The president of the Federal Reserve Bank of Dallas, Richard Fisher, rejected the idea that higher inflation would spur the economy on Monday.
Saying the last thing businesses needed in this economy was uncertainty, Fisher sided with Federal Reserve Chairman Ben Bernanke in his public feud with Paul Krugman, the Nobel Prize-winning economist and New York Times columnist.
Called “The Battle of the Beards” by The Washington Post, the back-and-forth between the two highly respected economists began when Krugman called on the Fed to raise inflation targets, a move Bernanke called “reckless.”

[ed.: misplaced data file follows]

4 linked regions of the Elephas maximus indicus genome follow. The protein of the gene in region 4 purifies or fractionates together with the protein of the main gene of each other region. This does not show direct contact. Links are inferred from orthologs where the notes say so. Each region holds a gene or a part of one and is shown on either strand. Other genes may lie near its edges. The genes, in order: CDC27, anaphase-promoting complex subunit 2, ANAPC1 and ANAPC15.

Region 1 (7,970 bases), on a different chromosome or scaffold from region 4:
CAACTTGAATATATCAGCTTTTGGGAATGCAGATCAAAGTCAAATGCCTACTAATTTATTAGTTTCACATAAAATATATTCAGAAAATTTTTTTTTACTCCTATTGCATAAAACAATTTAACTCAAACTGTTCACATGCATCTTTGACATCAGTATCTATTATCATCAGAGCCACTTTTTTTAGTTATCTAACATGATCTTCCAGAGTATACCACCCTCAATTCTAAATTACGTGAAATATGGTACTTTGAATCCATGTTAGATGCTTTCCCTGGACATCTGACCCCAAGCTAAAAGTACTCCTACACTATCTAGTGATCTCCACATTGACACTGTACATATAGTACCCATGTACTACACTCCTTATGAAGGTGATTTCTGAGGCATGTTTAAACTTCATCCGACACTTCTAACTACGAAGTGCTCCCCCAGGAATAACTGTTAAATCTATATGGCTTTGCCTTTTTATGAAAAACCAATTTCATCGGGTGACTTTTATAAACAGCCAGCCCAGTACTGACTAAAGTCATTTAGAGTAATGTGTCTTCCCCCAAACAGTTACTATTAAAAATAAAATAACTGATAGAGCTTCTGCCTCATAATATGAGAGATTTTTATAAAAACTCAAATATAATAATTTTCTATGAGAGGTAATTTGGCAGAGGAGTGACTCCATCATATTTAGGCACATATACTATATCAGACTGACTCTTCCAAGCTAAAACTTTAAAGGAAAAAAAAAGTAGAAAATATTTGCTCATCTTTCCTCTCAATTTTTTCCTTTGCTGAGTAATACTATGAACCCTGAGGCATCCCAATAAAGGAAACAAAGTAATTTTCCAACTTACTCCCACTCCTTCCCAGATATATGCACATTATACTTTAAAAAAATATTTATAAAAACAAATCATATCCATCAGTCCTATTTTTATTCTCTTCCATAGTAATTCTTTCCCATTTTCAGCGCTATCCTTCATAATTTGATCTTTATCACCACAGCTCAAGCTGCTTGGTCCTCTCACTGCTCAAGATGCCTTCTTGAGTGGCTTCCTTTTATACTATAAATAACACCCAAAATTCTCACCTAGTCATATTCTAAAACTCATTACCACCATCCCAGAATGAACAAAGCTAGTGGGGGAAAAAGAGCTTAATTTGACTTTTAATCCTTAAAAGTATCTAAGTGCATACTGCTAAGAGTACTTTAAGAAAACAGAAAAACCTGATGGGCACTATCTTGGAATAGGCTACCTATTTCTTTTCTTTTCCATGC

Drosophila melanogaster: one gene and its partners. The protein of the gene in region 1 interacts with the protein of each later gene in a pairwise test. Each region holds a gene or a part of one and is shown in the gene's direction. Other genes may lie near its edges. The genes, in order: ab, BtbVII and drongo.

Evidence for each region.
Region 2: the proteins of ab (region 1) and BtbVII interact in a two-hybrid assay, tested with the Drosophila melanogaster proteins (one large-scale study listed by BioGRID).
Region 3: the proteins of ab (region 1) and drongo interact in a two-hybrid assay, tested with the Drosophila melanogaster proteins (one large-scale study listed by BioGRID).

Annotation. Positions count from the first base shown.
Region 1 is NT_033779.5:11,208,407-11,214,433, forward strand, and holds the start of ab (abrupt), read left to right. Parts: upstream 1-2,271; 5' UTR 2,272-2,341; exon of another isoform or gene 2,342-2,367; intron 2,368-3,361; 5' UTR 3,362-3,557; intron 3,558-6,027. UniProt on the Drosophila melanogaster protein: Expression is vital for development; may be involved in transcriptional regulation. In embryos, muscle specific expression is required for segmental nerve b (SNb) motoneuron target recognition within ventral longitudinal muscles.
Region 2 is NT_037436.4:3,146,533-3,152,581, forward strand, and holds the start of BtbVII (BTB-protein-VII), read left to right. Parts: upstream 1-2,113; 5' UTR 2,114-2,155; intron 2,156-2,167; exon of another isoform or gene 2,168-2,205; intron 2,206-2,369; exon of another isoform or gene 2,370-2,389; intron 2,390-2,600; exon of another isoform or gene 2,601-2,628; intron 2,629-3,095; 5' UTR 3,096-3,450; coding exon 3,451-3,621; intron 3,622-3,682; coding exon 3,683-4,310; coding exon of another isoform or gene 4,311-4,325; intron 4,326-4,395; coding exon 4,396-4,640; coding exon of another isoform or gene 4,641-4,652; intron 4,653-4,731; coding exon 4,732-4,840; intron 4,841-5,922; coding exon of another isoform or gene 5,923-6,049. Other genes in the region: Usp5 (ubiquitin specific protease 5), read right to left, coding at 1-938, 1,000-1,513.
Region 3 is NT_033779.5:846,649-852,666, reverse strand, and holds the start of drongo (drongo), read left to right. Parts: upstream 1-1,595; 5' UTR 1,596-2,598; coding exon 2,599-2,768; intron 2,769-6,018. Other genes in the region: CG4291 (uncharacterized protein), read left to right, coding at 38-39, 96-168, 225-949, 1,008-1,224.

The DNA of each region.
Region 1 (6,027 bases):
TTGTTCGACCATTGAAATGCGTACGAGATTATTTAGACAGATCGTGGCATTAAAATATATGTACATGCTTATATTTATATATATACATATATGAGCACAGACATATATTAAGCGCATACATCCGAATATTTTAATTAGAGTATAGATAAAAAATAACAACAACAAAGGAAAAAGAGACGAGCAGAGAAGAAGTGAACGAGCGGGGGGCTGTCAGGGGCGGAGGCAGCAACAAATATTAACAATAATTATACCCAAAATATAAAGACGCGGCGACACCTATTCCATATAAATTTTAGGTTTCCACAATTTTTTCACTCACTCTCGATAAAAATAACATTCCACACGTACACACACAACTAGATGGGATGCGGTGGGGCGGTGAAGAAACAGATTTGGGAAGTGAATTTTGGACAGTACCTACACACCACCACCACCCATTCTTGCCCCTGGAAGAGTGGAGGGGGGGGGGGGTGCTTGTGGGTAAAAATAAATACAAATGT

“I would say that Ben Bernanke’s guilty of understatement. It would be more than reckless. It’s a silly thing to recommend,” Fisher said on CNBC’s “The Kudlow Report.”
“I understand the argumentation from Krugman’s standpoint, from his perspective. He’s just trying to broaden the window to try to make things normal if we were to go below the 2 percent rate. That’s our long-term target. I believe we’re going to stick with it. I personally feel that this is something that is ultra-critical for our credibility.”